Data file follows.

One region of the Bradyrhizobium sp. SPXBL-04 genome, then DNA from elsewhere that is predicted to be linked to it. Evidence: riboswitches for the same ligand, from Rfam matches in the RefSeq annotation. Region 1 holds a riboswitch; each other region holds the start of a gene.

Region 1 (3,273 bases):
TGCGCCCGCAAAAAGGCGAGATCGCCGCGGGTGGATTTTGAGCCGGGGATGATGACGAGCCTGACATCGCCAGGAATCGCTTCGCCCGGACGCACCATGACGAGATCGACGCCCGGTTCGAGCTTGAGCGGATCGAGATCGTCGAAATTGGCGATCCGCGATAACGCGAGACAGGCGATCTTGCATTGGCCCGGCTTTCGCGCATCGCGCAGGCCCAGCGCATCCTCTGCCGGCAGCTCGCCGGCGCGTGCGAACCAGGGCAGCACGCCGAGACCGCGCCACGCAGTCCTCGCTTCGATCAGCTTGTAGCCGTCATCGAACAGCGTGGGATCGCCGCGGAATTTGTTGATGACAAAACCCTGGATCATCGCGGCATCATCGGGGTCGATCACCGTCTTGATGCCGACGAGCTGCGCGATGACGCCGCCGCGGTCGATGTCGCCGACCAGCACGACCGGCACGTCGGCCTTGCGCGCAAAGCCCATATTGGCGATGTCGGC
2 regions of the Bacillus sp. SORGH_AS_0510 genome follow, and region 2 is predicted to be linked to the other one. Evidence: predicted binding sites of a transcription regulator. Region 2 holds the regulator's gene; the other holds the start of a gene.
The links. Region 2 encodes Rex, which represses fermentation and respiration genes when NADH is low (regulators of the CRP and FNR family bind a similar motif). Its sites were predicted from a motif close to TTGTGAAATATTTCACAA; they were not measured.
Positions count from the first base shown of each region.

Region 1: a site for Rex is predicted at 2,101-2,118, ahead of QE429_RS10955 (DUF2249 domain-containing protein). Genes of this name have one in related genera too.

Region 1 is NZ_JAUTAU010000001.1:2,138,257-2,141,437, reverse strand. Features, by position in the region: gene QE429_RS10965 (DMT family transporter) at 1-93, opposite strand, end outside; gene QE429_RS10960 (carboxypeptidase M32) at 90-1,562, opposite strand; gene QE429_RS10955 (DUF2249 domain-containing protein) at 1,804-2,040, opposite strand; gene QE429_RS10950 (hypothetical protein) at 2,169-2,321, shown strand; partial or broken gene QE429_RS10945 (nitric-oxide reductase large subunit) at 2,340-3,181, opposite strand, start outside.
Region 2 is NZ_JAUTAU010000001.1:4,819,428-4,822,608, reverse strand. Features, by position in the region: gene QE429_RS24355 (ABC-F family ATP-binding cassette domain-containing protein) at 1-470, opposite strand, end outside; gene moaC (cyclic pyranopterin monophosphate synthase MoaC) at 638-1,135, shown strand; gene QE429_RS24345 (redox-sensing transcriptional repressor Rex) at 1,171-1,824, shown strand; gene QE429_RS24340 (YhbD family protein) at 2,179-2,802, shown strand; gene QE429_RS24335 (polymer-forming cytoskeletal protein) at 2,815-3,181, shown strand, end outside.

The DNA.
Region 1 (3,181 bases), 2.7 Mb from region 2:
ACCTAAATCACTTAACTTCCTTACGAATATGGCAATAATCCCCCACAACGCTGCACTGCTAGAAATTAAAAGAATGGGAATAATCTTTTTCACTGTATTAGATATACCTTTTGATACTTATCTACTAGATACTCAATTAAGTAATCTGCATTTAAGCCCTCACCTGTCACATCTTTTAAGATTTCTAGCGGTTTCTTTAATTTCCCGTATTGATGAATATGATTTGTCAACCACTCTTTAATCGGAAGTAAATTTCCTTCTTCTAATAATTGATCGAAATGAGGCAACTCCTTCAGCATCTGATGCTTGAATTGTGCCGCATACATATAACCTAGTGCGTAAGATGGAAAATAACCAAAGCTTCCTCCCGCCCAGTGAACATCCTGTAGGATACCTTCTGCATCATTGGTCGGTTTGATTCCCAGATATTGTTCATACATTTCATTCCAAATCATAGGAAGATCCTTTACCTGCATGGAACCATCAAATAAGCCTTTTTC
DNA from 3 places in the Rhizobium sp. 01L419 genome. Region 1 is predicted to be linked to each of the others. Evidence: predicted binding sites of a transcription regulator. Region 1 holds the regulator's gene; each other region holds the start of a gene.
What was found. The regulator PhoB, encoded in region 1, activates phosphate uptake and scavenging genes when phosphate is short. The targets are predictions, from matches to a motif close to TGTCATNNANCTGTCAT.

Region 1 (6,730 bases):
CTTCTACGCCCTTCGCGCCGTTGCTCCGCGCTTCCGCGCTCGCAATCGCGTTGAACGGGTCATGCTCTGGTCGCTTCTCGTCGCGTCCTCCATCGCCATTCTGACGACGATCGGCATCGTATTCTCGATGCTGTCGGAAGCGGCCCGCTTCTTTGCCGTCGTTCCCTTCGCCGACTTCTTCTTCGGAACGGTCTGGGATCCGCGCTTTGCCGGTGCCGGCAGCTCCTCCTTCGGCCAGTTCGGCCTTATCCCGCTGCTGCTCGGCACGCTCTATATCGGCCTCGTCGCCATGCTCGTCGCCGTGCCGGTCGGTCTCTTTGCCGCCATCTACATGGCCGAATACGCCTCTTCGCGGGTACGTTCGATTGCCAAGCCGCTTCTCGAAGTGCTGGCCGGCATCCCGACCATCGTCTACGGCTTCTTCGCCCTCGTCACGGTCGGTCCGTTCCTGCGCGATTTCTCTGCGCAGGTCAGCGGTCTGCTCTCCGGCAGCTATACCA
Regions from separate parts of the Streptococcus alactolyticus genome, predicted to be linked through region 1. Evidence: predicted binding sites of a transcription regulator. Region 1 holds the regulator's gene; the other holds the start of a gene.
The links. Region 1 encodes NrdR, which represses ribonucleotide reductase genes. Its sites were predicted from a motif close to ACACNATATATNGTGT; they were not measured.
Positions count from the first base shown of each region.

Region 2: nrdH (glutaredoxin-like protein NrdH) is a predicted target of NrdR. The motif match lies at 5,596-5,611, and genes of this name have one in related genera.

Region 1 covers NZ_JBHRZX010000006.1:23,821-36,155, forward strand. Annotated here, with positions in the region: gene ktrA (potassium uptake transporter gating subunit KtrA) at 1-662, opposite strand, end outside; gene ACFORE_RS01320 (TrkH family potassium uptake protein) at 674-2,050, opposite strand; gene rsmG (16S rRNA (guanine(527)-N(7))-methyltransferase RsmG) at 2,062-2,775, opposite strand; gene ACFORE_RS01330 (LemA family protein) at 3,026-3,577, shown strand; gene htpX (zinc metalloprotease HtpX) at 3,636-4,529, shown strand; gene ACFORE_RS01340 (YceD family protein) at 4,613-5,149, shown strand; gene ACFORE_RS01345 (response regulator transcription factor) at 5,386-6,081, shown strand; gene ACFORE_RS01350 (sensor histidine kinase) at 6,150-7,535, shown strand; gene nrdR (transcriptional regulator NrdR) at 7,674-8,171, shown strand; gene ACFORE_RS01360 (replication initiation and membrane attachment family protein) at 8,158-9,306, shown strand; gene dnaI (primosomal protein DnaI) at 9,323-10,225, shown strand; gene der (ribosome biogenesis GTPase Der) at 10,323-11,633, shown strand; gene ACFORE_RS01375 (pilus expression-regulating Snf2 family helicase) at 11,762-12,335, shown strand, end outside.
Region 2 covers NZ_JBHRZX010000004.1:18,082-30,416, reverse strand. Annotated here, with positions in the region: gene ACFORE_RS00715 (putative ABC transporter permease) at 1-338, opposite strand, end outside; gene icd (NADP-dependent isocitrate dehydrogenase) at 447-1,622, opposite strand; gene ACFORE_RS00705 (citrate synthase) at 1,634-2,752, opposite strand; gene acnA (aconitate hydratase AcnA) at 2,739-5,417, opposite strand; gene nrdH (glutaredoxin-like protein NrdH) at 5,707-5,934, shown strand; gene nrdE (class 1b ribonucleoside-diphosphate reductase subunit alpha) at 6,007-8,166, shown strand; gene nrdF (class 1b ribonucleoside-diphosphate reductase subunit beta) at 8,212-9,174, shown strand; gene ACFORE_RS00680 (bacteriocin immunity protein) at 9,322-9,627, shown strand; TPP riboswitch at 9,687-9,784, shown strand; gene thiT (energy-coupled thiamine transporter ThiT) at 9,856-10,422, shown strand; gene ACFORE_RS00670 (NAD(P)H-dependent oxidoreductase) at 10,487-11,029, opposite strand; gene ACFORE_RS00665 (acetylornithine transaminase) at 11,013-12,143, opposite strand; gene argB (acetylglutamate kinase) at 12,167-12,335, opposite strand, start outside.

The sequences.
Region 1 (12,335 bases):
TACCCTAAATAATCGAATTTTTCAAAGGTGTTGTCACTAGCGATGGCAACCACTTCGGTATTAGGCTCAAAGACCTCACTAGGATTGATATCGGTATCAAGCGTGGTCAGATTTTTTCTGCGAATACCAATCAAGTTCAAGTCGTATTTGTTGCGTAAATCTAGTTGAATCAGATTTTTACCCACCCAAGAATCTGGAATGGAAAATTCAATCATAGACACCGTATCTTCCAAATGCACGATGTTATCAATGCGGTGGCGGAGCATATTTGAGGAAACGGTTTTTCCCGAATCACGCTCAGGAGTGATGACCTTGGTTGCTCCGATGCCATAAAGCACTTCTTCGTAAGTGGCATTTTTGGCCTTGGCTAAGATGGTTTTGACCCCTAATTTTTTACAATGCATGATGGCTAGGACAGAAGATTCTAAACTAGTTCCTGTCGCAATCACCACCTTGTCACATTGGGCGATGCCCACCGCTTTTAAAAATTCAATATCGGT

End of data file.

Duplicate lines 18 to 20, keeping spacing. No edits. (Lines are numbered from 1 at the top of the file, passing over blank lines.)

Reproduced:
The links. Region 1 encodes NrdR, which represses ribonucleotide reductase genes. Its sites were predicted from a motif close to ACACNATATATNGTGT; they were not measured.
Positions count from the first base shown of each region.

Region 2: nrdH (glutaredoxin-like protein NrdH) is a predicted target of NrdR. The motif match lies at 5,596-5,611, and genes of this name have one in related genera.